Here in southern California where I live, Lawrence's murder at an Oxnard middle school sent a huge tremor of horror through students and educators - precisely because the Los Angeles Unified School District was probably the first in the country to see the problem coming, and to attempt to do something about it. Let's face it - 15-year-old Lawrence wasn't just killed, he was assassinated. Fourteen-year-old Brandon McInerney walked right up to him in the computer lab and put bullets into his head, hit-man style. The message couldn't be clearer.
As a former commissioner of education in LAUSD (1996-99), and someone who has worked with at-risk LGBT youth in the school district, I think that many Americans are in desperate need of a closer perspective on violence at school and how our society has been fumbling it.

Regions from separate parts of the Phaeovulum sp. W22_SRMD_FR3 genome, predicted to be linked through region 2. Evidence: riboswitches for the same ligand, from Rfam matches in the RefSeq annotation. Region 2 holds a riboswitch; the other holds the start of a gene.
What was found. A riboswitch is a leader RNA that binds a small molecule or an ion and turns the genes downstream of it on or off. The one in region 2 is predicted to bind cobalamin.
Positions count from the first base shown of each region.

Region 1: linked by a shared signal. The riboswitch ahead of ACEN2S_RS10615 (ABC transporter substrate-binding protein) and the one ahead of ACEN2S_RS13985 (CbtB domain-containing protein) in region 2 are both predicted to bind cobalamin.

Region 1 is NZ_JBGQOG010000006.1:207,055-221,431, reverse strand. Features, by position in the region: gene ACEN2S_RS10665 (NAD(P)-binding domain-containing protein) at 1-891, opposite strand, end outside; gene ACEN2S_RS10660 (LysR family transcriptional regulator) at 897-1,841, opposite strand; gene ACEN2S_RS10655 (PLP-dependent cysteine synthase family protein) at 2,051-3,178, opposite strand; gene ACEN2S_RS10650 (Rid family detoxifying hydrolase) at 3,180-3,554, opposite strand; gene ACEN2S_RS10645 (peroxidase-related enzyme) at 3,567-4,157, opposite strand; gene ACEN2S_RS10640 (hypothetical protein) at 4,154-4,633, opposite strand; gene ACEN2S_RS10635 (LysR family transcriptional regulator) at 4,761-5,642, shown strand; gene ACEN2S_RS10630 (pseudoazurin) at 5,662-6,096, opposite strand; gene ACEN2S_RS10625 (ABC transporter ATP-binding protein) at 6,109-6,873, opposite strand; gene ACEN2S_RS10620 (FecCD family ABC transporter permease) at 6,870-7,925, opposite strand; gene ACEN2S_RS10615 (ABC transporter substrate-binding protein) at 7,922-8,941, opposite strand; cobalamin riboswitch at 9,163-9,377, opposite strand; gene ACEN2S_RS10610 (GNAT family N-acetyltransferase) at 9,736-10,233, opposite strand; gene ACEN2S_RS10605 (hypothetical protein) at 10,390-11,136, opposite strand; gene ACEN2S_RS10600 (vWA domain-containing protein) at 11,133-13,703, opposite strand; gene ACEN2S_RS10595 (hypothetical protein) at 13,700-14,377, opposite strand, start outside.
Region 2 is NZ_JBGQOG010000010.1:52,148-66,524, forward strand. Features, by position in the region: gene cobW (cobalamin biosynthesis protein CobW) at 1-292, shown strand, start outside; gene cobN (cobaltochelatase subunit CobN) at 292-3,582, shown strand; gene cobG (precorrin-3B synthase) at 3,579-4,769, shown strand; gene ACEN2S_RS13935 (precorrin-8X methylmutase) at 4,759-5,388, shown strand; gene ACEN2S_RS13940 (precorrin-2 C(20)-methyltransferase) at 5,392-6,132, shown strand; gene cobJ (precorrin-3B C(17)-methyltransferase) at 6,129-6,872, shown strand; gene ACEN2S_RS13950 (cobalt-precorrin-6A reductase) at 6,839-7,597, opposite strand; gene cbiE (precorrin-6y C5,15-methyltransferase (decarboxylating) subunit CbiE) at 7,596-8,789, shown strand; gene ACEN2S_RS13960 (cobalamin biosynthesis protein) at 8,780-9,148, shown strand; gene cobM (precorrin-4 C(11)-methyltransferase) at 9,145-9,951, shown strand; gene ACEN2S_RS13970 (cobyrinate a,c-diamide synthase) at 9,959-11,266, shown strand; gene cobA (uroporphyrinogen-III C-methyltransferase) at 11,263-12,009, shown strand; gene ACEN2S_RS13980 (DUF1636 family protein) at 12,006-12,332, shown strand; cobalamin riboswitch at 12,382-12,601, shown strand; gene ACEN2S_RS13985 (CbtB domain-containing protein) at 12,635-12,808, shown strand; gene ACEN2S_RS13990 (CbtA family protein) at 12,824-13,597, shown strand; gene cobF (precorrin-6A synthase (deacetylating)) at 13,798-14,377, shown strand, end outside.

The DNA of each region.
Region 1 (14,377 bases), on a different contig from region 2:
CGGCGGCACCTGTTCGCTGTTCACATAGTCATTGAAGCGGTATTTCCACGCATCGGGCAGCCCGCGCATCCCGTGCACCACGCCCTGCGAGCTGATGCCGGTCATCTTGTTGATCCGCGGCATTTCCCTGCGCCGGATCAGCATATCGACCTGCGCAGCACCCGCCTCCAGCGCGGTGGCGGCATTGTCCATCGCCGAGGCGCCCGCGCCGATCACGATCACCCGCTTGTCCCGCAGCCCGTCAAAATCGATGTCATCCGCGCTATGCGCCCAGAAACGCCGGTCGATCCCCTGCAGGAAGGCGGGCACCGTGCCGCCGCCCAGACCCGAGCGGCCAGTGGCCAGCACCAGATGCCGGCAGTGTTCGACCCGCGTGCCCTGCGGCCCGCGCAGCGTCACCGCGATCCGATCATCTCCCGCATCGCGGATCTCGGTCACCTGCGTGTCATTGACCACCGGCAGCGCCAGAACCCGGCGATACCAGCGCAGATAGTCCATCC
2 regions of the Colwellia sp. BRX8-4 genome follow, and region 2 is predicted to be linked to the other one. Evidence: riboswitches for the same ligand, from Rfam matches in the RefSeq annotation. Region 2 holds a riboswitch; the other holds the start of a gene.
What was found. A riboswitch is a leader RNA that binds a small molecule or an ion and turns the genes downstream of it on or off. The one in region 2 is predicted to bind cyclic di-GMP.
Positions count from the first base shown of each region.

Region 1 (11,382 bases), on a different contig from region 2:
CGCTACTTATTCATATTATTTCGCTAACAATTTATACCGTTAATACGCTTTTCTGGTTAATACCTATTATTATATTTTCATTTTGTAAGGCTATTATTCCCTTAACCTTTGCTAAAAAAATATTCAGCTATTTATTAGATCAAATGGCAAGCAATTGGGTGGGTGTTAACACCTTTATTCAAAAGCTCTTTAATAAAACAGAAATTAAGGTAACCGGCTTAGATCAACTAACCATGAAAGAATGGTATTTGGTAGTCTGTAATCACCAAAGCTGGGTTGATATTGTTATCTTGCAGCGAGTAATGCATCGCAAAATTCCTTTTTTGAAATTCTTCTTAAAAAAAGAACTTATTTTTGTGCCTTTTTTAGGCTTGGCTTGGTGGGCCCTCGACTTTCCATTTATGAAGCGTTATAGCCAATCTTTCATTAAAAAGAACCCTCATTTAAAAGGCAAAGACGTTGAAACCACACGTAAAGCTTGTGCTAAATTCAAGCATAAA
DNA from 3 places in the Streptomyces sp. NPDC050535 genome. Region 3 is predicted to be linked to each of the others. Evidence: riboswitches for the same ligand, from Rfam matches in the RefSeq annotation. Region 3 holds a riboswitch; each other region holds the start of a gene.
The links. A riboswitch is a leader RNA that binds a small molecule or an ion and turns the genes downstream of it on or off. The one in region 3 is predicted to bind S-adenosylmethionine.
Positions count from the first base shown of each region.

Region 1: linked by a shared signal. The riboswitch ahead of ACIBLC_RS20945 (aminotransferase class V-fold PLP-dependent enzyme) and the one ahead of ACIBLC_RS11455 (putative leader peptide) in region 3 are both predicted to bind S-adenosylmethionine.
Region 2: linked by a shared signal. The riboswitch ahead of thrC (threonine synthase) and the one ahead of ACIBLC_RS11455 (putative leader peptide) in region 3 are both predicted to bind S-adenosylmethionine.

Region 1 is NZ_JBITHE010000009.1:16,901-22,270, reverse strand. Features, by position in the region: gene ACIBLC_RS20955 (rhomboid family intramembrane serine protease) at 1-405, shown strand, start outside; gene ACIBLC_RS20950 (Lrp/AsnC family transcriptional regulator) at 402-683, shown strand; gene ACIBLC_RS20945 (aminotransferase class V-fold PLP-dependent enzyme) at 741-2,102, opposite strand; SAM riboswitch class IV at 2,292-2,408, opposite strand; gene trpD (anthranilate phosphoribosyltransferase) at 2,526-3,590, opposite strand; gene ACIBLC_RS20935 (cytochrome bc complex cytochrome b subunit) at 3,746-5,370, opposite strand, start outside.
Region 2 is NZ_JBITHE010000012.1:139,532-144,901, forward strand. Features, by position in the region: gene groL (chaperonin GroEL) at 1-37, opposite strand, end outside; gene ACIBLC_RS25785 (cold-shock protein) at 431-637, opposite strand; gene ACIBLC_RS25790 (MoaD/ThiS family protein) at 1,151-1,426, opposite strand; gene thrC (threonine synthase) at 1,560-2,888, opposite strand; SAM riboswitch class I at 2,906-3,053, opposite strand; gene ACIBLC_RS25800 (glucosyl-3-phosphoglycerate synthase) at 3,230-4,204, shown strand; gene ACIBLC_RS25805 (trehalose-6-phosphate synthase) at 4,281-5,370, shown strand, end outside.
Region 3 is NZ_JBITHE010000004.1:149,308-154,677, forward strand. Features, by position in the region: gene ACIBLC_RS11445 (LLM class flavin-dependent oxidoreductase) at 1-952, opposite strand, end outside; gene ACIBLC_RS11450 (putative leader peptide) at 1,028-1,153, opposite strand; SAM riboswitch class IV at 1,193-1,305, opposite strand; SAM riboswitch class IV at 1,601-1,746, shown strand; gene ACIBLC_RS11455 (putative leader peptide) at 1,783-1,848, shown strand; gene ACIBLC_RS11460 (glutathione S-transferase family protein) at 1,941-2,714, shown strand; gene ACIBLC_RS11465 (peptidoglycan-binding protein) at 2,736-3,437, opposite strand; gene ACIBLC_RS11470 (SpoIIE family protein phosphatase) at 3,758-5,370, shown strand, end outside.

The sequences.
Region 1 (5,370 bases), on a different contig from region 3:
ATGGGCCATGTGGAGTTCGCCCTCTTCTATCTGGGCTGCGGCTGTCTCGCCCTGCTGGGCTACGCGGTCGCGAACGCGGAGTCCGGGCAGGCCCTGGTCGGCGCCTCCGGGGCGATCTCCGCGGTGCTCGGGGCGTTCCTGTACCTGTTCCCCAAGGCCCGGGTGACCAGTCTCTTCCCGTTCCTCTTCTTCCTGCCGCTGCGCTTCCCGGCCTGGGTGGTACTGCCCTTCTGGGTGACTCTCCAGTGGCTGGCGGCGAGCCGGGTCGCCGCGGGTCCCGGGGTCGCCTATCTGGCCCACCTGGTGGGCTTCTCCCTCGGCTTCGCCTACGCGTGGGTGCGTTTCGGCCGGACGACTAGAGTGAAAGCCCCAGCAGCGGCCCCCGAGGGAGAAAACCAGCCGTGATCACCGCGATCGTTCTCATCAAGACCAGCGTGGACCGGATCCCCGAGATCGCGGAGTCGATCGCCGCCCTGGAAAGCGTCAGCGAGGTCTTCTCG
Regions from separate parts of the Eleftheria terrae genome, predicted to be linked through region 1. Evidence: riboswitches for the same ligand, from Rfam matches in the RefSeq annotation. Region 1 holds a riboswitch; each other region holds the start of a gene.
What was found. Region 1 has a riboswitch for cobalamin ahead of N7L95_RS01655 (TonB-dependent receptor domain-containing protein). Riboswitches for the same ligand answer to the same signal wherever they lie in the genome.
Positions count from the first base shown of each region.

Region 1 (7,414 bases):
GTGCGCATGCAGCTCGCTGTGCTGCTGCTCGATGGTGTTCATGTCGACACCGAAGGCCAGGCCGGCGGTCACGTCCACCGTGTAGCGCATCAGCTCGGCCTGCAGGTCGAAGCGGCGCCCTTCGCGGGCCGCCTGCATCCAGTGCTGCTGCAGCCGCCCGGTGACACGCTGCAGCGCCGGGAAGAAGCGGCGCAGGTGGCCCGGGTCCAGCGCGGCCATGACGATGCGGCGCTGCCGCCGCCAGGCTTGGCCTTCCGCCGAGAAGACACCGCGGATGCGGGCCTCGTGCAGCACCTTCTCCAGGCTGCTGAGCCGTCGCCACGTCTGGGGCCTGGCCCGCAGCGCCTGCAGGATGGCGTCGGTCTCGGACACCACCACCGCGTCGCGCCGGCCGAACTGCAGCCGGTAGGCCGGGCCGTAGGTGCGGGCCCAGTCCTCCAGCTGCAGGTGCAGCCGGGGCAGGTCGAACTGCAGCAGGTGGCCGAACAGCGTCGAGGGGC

Every time a school shooting happens, everybody wrings their hands and says, "This has to stop!" But the shootings keep happening. And they are not a new thing. Indeed, the conservative 1950s saw the first tremors of juvenile violence emerging at school - unforgettably portrayed in that landmark film The Blackboard Jungle. To date, in the U.S., there have been 45 on-campus massacres with guns - count 'em. The first was in Austin, TX in 1966. Since then, the frequency of shootings has stepped up like a dreadful crescendo, especially since the massacre at Columbine High School in 1999 - which was ten years ago already. More than half the shootings - 27 of them - happened just since Columbine. Two days after King's murder, shooting #46 happened at Northern Illinois U, leaving 5 students and the killer dead.